Letter Re: A Handy Book for Boys

I’ve only recently become a SurvivalBlog reader, but I thought I’d share some info about a book I’ve had sitting on my shelf for quite some time. I’d never really put any thought into its usefulness until lately.
It’s called The American Boy’s Handybook. I first caught sight of it several years ago, way back in Elementary School, when I was just a little cuss, not the full sized cuss I’ve grown up to be.
Like the title says, the book itself is geared toward the younger generation, ages 8 – 18+. But there is a wealth of information that even the oldest of us kids can make use of.
Originally published in 1890, the book is packed, cover to cover, with projects and activities that require no electricity, no high tech spare parts, and perhaps most important, no advanced tools. Nowhere, in the entire book, will you find a single request for a band saw, circular saw, arc welder, hammer drill, or power tool of any sort. I would say that 75% of all the projects inside can be built with a hand saw, hatchet, hammer, and some simple elbow grease.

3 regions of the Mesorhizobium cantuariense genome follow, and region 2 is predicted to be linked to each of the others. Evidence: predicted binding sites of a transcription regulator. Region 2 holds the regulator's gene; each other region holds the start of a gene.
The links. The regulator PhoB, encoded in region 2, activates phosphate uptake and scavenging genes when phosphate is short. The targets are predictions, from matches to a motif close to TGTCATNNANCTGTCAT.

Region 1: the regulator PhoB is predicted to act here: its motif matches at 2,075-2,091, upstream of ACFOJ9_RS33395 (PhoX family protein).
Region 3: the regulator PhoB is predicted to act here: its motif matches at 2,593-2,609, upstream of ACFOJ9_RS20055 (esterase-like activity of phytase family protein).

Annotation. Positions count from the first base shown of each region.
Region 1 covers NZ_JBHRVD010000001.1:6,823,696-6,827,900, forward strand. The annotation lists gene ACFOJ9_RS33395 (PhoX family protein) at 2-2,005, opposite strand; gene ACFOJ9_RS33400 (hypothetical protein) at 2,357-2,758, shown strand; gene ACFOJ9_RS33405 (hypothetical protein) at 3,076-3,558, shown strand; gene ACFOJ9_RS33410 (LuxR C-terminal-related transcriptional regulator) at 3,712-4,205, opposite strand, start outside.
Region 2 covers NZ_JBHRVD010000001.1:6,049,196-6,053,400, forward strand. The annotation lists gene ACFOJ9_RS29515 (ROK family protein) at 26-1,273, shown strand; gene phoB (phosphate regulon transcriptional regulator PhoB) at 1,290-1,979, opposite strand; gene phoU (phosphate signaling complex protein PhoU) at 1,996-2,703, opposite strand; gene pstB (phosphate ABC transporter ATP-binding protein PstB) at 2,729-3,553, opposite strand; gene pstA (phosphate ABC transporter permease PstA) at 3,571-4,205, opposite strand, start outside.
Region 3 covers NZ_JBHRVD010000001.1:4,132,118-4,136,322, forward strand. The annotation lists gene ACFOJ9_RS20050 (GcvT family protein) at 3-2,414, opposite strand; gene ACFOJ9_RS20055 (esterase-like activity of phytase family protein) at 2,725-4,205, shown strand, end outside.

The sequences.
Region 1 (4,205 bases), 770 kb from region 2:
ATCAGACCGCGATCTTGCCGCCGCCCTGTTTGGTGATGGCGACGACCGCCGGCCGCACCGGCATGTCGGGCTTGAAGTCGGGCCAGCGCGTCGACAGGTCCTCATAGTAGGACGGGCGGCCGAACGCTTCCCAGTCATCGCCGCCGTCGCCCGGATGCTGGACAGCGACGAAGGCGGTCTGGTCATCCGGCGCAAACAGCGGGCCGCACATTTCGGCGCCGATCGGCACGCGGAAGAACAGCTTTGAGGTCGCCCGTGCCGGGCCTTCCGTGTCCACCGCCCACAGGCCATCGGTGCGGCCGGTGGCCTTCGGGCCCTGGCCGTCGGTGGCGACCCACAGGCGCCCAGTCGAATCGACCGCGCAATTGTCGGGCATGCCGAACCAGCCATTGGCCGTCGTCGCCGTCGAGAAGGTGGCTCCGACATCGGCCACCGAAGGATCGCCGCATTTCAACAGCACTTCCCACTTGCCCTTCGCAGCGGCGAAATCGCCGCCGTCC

All four seasons are covered, with different projects (both FUN and FUNctional) appropriate for each. Without my copy to reference (it’s currently on loan) I can’t give a complete rundown of all its contents. Some subjects include, but are far from limited to:
– Spear Fishing
– Small Boat Construction
– Dead Drop Traps
– Build a Kite from scratch
– Make and Use a Bow and Arrow
– Basic Taxidermy
From hunting and trapping, to games and toys to keep the younger members of your family occupied, this book has something for everyone. Kids too little to be out checking the snares with Mom or Dad? Why not have them put together a Shadow Puppet Show for after dinner entertaining? Fresh snow on the ground? Teach them how to build their very own Snow Fortress. Bullets in short supply? (I hope not, but you never know.) Fashion a spear thrower or bola for taking down small game. Always wanted your own fishing boat, but couldn’t justify (or afford) the expense of a special purpose boat? Build your own flat bottom watercraft.
These are just a few of the things I can remember off hand. IMHO, this is one of those books that should be on everyone’s shelf. Even if The Schumer doesn’t Hit The Fan, you can still keep the kids off the couch, learning to do for themselves, like people used to, before we all got our McLobotomies.
Thanks for All You Do, – C.M., Maine